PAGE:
Venezuela plans long-term boost in oil output

August 6, 2011 - 2:30 PM

CARACAS, Venezuela (AP) — Venezuela's top energy official said the government is making progress on long-term plans to dramatically boost oil output and is also aiming to diversify an economy that remains heavily reliant on oil wealth.

Energy Minister Rafael Ramirez said Friday night that the country aims to increase production of heavy crude in the eastern Orinoco River basin by about 15 percent this year, and by 15 to 25 percent next year. Venezuela's goal is to lift its oil output from about 3 million barrels a day currently to about 4 million barrels a day in 2015.

"It's a new frontier that's opening up," Ramirez said in an interview with The Associated Press and The Guardian newspaper. He said by next year new oil fields and pipelines should be equipped to allow output to grow, and that eventually more than $100 billion in investments are planned involving both the government and a host of private companies already doing initial work in the area.

Venezuela is planning a decade of rapid oil development in the region it calls the Orinoco Oil Belt, or "Faja," which holds vast deposits of extra-heavy crude. Studies certifying those deposits in a swath flanking the Orinoco River have allowed the country to surpass Saudi Arabia as the nation with the world's biggest proven reserves, according to the latest OPEC figures released last month.

Ramirez said that eventually Venezuela will need as many as 100,000 additional workers in the region and that part of the investment will go toward building infrastructure, housing and schools to support the influx of people. In the coming decade, he said, the government aims to boost output in the Orinoco from about 1.1 million barrels a day to 3.9 million barrels a day, considerably more than the entire country currently produces.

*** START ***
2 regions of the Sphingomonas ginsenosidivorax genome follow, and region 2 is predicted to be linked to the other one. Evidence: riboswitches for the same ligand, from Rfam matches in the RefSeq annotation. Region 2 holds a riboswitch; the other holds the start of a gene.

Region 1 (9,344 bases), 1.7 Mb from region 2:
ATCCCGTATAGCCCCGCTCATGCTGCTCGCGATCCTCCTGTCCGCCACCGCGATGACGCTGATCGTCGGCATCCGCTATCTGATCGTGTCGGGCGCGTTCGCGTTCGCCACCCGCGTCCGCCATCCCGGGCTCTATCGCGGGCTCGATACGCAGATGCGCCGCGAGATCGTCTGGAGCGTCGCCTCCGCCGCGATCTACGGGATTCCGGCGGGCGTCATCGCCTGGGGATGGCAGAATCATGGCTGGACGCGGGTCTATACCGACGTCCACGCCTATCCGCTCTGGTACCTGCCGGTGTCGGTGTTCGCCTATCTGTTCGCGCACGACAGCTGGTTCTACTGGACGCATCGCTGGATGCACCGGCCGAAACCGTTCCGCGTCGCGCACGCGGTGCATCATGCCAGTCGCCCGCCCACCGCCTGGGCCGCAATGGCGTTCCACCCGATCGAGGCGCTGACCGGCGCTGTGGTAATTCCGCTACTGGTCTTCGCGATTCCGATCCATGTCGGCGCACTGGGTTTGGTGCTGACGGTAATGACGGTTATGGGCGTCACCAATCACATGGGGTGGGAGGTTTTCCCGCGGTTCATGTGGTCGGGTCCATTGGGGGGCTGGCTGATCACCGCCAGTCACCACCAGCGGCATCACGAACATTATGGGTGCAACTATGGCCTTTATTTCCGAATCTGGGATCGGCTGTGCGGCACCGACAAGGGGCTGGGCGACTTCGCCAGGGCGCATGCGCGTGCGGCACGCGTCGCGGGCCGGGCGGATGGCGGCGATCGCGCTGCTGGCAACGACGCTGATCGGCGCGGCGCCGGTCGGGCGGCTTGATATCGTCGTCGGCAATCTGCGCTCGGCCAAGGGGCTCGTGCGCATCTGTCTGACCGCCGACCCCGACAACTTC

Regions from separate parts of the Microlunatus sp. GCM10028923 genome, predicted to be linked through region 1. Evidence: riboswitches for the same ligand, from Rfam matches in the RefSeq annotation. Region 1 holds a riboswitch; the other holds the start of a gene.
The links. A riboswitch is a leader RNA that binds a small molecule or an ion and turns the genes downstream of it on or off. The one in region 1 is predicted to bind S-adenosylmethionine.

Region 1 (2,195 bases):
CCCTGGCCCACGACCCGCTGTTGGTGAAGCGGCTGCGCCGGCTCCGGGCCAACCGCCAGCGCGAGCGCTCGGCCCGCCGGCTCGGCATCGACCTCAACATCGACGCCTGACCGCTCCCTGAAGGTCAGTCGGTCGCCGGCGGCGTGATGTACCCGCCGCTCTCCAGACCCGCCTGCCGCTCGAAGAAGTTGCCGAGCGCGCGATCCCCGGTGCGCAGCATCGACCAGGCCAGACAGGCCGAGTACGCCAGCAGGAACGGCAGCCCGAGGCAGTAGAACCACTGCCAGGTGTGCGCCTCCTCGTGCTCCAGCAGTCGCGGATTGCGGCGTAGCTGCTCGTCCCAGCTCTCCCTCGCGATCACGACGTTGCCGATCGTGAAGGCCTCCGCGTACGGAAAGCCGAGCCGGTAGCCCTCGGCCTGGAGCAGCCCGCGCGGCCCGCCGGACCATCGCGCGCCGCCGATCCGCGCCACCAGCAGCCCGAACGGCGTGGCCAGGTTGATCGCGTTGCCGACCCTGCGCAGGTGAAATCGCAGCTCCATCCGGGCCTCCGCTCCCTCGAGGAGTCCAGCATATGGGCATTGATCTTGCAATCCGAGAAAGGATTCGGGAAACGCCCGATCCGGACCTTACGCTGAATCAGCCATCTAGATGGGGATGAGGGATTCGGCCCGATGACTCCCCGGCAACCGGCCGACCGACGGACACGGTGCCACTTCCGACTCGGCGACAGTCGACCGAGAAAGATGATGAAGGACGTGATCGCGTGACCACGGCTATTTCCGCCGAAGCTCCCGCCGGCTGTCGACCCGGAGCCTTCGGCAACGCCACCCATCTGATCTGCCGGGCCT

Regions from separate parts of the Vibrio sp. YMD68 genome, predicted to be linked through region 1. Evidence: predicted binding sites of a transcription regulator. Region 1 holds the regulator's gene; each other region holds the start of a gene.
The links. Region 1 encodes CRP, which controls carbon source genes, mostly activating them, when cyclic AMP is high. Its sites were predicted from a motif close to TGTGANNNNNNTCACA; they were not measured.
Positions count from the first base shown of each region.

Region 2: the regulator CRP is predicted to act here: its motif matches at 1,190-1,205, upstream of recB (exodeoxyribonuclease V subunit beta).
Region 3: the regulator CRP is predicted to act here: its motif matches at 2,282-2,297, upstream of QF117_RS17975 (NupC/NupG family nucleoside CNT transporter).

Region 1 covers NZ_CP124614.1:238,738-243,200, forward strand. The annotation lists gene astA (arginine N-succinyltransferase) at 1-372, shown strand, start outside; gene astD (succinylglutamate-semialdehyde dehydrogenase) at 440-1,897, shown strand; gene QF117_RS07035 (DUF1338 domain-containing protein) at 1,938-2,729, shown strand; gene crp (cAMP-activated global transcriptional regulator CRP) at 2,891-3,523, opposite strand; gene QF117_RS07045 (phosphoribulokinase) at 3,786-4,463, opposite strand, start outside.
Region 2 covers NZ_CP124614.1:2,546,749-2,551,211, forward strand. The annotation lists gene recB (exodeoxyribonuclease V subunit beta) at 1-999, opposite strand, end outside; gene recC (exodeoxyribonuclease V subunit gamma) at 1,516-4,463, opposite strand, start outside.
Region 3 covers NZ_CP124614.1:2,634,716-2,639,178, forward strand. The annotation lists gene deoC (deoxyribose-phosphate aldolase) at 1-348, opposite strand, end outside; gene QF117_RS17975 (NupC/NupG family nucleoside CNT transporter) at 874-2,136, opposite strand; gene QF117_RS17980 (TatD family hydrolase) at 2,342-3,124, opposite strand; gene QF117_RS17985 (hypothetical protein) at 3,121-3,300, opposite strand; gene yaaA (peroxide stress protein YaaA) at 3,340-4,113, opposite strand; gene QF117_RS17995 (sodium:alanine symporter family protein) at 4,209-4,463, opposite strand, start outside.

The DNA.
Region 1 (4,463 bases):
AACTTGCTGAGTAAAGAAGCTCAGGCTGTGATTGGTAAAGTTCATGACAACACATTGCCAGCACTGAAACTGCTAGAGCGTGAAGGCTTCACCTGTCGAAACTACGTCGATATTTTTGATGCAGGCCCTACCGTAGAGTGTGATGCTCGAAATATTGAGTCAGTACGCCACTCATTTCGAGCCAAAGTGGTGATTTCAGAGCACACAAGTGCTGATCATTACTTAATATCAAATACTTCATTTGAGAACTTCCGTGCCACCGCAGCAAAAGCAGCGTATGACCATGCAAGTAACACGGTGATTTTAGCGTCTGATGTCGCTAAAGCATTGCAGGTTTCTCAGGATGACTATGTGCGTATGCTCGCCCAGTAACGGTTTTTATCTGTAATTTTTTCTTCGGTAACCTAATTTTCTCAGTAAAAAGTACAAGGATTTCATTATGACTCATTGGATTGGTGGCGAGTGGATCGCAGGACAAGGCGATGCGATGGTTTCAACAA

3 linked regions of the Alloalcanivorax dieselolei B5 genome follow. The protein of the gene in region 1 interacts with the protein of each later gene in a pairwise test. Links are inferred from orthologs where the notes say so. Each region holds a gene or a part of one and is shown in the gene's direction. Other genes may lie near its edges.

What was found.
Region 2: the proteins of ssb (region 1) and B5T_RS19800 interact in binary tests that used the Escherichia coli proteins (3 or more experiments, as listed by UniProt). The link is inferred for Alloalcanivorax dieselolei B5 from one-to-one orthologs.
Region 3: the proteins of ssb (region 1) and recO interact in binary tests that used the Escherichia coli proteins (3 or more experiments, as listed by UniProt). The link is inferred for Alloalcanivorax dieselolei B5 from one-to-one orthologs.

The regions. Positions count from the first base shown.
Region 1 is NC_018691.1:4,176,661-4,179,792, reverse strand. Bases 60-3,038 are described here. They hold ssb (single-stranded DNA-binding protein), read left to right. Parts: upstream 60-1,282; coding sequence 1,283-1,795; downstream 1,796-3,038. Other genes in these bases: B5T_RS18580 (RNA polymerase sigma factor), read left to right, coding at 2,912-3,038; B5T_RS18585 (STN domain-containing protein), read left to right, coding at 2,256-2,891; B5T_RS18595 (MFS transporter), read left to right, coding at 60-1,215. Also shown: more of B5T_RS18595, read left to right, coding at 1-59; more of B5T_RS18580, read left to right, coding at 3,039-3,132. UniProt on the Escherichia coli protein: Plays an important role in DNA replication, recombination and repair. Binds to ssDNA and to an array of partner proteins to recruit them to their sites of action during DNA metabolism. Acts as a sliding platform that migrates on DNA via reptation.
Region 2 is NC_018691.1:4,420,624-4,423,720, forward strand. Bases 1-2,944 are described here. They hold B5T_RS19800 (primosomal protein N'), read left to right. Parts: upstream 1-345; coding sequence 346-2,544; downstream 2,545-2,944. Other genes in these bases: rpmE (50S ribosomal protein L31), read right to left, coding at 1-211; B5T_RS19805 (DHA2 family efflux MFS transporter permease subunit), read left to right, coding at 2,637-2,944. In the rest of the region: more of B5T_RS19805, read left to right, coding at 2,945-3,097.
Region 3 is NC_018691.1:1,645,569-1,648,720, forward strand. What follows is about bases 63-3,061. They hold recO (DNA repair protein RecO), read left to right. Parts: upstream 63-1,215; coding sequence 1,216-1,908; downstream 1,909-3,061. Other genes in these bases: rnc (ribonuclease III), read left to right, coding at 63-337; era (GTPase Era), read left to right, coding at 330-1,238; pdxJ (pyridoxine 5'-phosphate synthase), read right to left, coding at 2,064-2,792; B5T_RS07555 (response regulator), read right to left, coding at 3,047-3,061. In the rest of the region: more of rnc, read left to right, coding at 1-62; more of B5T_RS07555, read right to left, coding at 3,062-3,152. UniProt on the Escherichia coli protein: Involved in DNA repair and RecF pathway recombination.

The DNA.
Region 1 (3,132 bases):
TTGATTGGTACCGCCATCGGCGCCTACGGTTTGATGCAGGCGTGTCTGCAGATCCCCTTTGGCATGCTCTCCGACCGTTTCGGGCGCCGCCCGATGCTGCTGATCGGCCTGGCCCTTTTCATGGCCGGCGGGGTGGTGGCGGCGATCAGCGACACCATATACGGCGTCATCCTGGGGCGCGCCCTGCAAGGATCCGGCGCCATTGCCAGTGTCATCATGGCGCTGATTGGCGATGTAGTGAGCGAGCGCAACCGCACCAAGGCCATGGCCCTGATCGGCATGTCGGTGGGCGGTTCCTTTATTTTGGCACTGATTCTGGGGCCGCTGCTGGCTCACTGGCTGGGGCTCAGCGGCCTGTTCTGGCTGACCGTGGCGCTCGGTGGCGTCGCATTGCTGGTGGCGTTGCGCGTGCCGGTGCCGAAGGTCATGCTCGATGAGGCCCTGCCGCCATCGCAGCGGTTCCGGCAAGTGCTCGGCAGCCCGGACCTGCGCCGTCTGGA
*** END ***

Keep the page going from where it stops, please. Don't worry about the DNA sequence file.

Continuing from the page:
President Hugo Chavez has predicted that OPEC quotas will eventually be adjusted to reflect Venezuela's growing reserves.

"It's an issue that we aren't going to discuss for now, as long as there is no need to discuss it," Ramirez said. "Now isn't the time to do it still, no, because we're determined to keep the price of oil stable."

He said that when such subjects are raised by OPEC eventually, Venezuela will be ready with its higher reserves and a capacity to increase output.

As for oil prices, which fell sharply during the past week, Ramirez said "a fair price is close to $100 a barrel."

Crude futures ended the week on Friday at $86.88 per barrel on the New York Mercantile Exchange, a drop of $8.82 from the week before.

As for what steps OPEC might take in response, Ramirez noted that Iran has appointed a new energy minister who would be responsible for consulting with other members.

"We must wait because it went down $4, today it climbed a little," Ramirez said. "What's affecting the oil market is uncertainty about the major economies, the European and the U.S."

He said that while no special OPEC meeting has been called about the price swing, "if the president of the conference convokes a meeting, we'll go of course."